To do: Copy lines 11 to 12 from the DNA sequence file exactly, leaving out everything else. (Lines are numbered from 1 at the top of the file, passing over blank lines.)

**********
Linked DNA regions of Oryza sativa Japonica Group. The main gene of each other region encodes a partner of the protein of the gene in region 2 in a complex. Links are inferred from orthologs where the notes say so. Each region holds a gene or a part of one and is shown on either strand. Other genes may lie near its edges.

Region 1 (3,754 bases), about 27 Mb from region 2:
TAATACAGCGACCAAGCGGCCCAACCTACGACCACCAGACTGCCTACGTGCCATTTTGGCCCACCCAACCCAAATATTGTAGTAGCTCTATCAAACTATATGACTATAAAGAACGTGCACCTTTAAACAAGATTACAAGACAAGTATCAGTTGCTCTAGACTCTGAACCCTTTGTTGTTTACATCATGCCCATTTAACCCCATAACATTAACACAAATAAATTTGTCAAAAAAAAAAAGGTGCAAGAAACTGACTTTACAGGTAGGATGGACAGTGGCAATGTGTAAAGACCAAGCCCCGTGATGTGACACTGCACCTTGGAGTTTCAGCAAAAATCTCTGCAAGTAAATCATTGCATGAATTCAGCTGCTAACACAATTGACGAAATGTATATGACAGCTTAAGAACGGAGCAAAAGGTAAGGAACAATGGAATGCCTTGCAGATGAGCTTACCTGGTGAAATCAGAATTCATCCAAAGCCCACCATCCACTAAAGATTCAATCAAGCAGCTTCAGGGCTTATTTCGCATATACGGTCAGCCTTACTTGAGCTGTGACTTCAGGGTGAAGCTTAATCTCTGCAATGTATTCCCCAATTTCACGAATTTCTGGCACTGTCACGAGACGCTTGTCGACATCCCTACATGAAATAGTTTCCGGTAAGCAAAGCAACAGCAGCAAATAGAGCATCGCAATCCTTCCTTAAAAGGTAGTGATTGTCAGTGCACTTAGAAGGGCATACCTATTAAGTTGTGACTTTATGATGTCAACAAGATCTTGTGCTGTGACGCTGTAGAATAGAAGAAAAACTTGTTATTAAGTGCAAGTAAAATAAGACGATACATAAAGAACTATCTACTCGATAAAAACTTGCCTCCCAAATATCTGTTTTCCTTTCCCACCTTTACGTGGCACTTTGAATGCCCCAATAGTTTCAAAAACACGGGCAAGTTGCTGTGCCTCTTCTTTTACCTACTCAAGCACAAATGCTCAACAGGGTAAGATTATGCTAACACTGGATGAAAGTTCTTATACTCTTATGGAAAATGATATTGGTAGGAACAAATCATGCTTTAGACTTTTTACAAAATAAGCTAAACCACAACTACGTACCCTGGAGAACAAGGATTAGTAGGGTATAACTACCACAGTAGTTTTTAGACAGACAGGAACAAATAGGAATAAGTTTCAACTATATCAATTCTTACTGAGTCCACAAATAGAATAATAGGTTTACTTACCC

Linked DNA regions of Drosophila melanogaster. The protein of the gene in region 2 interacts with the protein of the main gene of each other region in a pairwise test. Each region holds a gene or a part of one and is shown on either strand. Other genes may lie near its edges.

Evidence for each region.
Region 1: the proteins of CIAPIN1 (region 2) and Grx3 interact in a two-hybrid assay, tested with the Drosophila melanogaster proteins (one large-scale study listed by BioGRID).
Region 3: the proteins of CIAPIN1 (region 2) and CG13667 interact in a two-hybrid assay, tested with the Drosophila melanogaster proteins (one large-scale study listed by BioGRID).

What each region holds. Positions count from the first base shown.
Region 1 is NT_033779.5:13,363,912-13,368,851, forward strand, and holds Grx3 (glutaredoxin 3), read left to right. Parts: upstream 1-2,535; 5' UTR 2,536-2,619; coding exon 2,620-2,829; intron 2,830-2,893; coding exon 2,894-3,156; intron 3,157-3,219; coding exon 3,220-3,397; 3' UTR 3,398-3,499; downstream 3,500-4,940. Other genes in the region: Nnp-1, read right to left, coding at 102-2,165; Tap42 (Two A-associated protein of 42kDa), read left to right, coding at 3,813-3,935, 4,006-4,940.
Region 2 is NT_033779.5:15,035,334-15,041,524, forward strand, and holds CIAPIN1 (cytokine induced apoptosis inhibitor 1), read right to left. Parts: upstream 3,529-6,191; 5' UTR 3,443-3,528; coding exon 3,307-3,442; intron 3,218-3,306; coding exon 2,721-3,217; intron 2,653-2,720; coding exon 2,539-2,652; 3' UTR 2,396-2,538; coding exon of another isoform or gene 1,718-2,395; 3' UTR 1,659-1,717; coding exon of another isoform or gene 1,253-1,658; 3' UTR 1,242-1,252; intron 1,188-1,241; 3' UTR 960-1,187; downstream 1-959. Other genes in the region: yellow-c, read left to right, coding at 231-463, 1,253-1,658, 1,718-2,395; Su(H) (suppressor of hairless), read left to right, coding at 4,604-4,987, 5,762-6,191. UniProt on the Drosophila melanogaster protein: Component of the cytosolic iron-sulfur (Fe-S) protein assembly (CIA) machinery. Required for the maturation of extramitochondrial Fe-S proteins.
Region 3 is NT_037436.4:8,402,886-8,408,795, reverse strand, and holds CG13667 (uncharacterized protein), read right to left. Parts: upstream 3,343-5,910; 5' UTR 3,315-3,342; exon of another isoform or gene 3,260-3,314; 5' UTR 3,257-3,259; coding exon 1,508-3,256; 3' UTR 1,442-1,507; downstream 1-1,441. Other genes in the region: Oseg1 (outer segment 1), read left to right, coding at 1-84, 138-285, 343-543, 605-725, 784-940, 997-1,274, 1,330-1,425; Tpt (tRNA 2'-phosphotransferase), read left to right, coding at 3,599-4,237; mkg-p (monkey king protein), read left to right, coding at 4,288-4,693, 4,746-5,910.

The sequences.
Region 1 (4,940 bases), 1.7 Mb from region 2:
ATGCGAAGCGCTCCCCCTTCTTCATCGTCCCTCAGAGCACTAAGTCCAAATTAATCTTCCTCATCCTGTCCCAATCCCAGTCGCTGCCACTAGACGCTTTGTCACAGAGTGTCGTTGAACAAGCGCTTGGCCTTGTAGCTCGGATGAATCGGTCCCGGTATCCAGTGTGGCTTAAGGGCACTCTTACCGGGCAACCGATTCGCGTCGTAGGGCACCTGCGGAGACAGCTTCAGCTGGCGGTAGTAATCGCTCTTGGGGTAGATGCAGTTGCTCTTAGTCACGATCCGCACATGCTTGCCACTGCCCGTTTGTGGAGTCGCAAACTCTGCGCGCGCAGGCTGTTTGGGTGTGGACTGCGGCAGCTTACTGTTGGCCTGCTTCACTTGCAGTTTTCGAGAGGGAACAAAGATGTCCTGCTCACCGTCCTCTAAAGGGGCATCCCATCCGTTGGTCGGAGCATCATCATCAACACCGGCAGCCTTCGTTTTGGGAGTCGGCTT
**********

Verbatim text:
Region 3 is NT_037436.4:8,402,886-8,408,795, reverse strand, and holds CG13667 (uncharacterized protein), read right to left. Parts: upstream 3,343-5,910; 5' UTR 3,315-3,342; exon of another isoform or gene 3,260-3,314; 5' UTR 3,257-3,259; coding exon 1,508-3,256; 3' UTR 1,442-1,507; downstream 1-1,441. Other genes in the region: Oseg1 (outer segment 1), read left to right, coding at 1-84, 138-285, 343-543, 605-725, 784-940, 997-1,274, 1,330-1,425; Tpt (tRNA 2'-phosphotransferase), read left to right, coding at 3,599-4,237; mkg-p (monkey king protein), read left to right, coding at 4,288-4,693, 4,746-5,910.

The sequences.